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This engine horsepower calculator can answer your question – what is my car's horsepower? With two different calculation methods, based on the weight of a vehicle and elapsed time, or weight and final speed after driving the quarter mile, this engine horsepower estimator gives you precise results in four different units (including horsepower and watts).

In the following article, we explain what horsepower is, how to calculate horsepower, and what is horsepower to watts conversion. More interested users can take a look into horsepower vs. torque comparison as well as check the examples of high-performance cars. Let's fasten your belt, start the engine and drive into the horsepower world!

What is horsepower?

The term horsepower is commonly known, and most of us associate it with cars. Usually, people want to have fast vehicles with powerful engines. But what is horsepower, actually? And what is its direct conversion into car performance?

The Scottish engineer James Watt (1736-1819) invented the unit of horsepower. He is famous for his work on improving the performance of steam engines. Watt worked with ponies that lift coal at a coal mine, prompting him to think about the power generated by those animals. He found that one pony could do 22 000 foot-pounds of work per minute. He raised this value by 50 percent and linked it with horsepower, which equals 33 000 foot-pounds of work in one minute. This unit is arbitrary and has evolved through the years to its conventional form, which usually defines the power of engines (commonly applicable to cars).

Horsepower (HP) is a unit of measurement of power. HP equals the work done by a horse that raises 330 pounds of coal to a height of 100 feet in a minute, or equivalently, 1000 pounds to 33 feet in one minute. In other words, your engine has 1 horsepower if it corresponds to the power of a horse lifting 550 pounds to 1 foot in 1 second. Therefore, horsepower is a unit expressed in the foot-pound-second (fps) system that fulfills the relation 1 HP = 550 foot-pounds per second. Accordingly, for SI units exists two standard definitions – mechanical (imperial) horsepower, which equals 745.7 watts, and the metric horsepower, which equals approximately 735.5 watts.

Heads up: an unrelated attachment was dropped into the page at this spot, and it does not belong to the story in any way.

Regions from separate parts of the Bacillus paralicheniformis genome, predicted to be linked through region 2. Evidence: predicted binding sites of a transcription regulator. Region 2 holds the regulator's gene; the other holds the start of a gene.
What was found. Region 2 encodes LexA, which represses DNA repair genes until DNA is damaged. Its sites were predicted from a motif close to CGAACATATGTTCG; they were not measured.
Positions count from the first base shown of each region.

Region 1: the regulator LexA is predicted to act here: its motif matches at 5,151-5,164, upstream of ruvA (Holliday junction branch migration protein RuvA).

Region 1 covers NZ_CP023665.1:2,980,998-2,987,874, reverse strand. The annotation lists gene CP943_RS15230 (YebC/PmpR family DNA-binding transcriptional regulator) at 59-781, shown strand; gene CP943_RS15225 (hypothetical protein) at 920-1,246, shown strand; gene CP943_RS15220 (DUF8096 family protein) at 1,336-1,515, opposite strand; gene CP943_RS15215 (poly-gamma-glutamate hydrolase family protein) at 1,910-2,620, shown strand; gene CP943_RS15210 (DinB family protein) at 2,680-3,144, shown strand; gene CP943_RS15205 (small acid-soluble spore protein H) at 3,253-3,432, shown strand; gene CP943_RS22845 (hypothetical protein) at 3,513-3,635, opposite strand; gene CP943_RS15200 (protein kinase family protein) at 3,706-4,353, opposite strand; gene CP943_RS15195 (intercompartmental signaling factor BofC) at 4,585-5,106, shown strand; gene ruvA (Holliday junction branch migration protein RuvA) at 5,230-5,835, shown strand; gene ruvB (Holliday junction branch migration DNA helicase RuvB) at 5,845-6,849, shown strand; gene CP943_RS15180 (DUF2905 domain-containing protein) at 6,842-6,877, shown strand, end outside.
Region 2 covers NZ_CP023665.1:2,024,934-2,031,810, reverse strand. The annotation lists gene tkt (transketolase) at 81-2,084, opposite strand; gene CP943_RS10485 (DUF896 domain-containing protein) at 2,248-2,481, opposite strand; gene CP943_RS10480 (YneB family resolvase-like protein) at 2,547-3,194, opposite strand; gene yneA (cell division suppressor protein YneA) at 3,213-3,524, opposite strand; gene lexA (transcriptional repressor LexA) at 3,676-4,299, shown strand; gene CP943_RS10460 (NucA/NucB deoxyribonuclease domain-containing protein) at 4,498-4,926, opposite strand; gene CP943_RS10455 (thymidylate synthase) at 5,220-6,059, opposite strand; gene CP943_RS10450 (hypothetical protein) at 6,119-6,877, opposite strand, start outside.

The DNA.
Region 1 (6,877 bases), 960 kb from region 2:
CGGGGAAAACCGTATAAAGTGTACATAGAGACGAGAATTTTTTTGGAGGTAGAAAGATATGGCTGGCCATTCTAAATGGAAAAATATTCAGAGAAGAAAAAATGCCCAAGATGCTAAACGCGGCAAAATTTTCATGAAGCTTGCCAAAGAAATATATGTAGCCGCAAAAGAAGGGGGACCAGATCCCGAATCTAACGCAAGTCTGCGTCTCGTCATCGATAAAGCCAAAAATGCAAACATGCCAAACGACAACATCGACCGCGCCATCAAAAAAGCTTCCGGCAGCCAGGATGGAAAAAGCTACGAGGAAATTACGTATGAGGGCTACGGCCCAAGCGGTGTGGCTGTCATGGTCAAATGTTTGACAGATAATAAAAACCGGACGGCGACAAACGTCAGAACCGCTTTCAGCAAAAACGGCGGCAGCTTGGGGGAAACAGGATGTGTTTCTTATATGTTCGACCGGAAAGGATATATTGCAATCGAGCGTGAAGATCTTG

🙋 Go to Omni's work and power calculator if you want to dig into this stuff a bit more.

Imperial Horsepower
Imperial Horsepower (by Sgbeer adapted by Martinvl, CC BY-SA 3.0,

How to calculate horsepower – methods description

This horsepower calculator uses two different measurement methods for horsepower estimations – the elapsed time method and the trap-speed method. Both are based on a quarter-mile (402.3 m) ride and should be done with maximal car power immediately after the start. The vehicle weight parameter, used for the calculations, should include the weight of the vehicle itself, driver, passengers, all the car liquids, and anything else of significant weight.

  1. Elapsed time method – Uses the vehicle weight and the time elapsed on a quarter of mile race. The estimation formula looks like this:

    horsepower = weight / (elapsed_time / 5.825)³

  2. Trap-speed method – Applies vehicle weight also and takes into account the car's speed on the quarter-mile finish line (this is not average speed, but the speed at the moment of crossing the end line). The formula is:

    horsepower = weight × (speed / 234)³.

Note that in our calculator, you can freely switch between metric and imperial units accordingly to your preferences.

Horsepower to watts conversion

The mechanical engine power is usually expressed in units of mechanical horsepower or watts. So, what is the relation between these two? A power level of 1 HP approximately equals 746 watts (W) or 0.746 kilowatts (kW). And vice-versa, to obtain HP from kilowatts, multiply the power in watts by 0.00134 or power in kilowatts by 1.34.

Horsepower units are commonly used to express mechanical power but very rarely for other forms of energy. To better understand this conversion, take a look at the following example: since 1 horsepower equals 746 watts, putting a horse on a treadmill with the ability to produce 1 HP will continuously generate 746 watts.

Horsepower vs. torque